Ray­mond Briggs

The Oldie - - CONTENTS - Ray­mond Briggs

Gave my­self a bit of a fright this morn­ing. Came across an old note­book from 2007 and read about my ex­pe­ri­ence of labyrinthi­tis.

One day I had been hav­ing a doze in my usual chair, went to get up and the room started spin­ning round. Couldn’t stand, couldn’t walk, fell onto my knees, and then started vom­it­ing.

Got up to phone the doc. Luck­ily there was a phone up­stairs; I crawled across to it in the bed­room next door.even­tu­ally they an­swer. I ex­plain I can’t pos­si­bly come in, can’t walk or stand, let alone drive. What can I do? Our dear Doc says he’ll come to me! Straight away!

Next prob­lem: how do I let him in? Front door locked; side door locked; I am up­stairs. Shuf­fle about on my be­hind, sit­ting on the floor, vom­it­ing mer­rily as I strug­gle across to the stairs. Slowly work my way down the slip­pery, bare, wooden stairs, through door­way to front room, shuf­fle across to front door, and reach up to han­dle and Yale lock. Got it! Door open!

I shuf­fle into the front room and kneel at a ta­ble, writ­ing my last will and tes­ta­ment – I thought my last hour had come. Af­ter what seemed an age, Doc ar­rived. Bless him. Large hy­po­der­mic nee­dle ap­pears and I am in­jected with half a pint of some Won­der­drug. He leaves a pre­scrip­tion for pills which some­how I have to col­lect. Af­ter tak­ing each dose, I must be still as pos­si­ble for half an hour. This goes on for a week.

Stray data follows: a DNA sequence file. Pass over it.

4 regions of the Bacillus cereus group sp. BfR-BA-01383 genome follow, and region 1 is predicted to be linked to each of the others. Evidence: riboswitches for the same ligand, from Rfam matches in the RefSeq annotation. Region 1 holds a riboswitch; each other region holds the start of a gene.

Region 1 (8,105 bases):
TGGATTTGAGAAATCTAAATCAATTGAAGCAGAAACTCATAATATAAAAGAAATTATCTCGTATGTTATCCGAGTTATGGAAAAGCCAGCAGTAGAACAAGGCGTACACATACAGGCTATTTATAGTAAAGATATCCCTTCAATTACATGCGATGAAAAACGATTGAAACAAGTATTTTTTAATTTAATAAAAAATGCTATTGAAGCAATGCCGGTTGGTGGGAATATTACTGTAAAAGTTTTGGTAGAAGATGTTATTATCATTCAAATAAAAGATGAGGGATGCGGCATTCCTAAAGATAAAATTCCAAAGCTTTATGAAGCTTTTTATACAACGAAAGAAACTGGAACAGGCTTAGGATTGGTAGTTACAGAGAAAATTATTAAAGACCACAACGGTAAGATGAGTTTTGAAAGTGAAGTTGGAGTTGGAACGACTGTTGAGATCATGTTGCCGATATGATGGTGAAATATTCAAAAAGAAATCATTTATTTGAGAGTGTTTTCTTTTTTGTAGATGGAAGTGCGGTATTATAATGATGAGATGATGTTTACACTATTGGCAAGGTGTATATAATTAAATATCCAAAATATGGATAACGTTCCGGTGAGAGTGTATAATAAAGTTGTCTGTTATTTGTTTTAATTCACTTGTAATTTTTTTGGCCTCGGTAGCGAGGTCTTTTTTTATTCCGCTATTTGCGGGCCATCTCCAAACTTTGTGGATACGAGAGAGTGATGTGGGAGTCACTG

There are no warn­ing symp­toms for this in­fec­tion. None at all. It starts in­stantly. One mo­ment you are sit­ting read­ing, doz­ing... the next in­stant you are on the floor, spin­ning with dizzi­ness and retch­ing. Labyrinthi­tis is a vi­ral in­fec­tion of the in­ner ear. Quite com­mon. Even fright­fully com­mon peo­ple can get it.

What hap­pens if you have an at­tack in a pub­lic place? I once saw an el­derly gent col­lapse onto the floor at Vic­to­ria Sta­tion. A cou­ple of sta­tion staff ap­peared. One bent over and smelled his breath. He nod­ded at the other bloke and they dragged him away like a sack of po­ta­toes. For all they knew, he might have been dy­ing. OK – so he may have had a drink. So what? You’re al­lowed a drink be­fore you die, aren’t you?

I didn’t want that hap­pen­ing to me, so I wrote out a card which I carry in my eas­ily ac­ces­si­ble top pocket:

‘I have labyrinthi­tis – a vi­ral in­fec­tion of the in­ner ear. Causes dizzi­ness and nau­sea. I am not drunk. Please get a doc­tor.’

I also carry the pills at all times. Or I did – it’s ten years ago now.

‘I shuf­fle into the room and kneel at a ta­ble, writ­ing my last will and tes­ta­ment’

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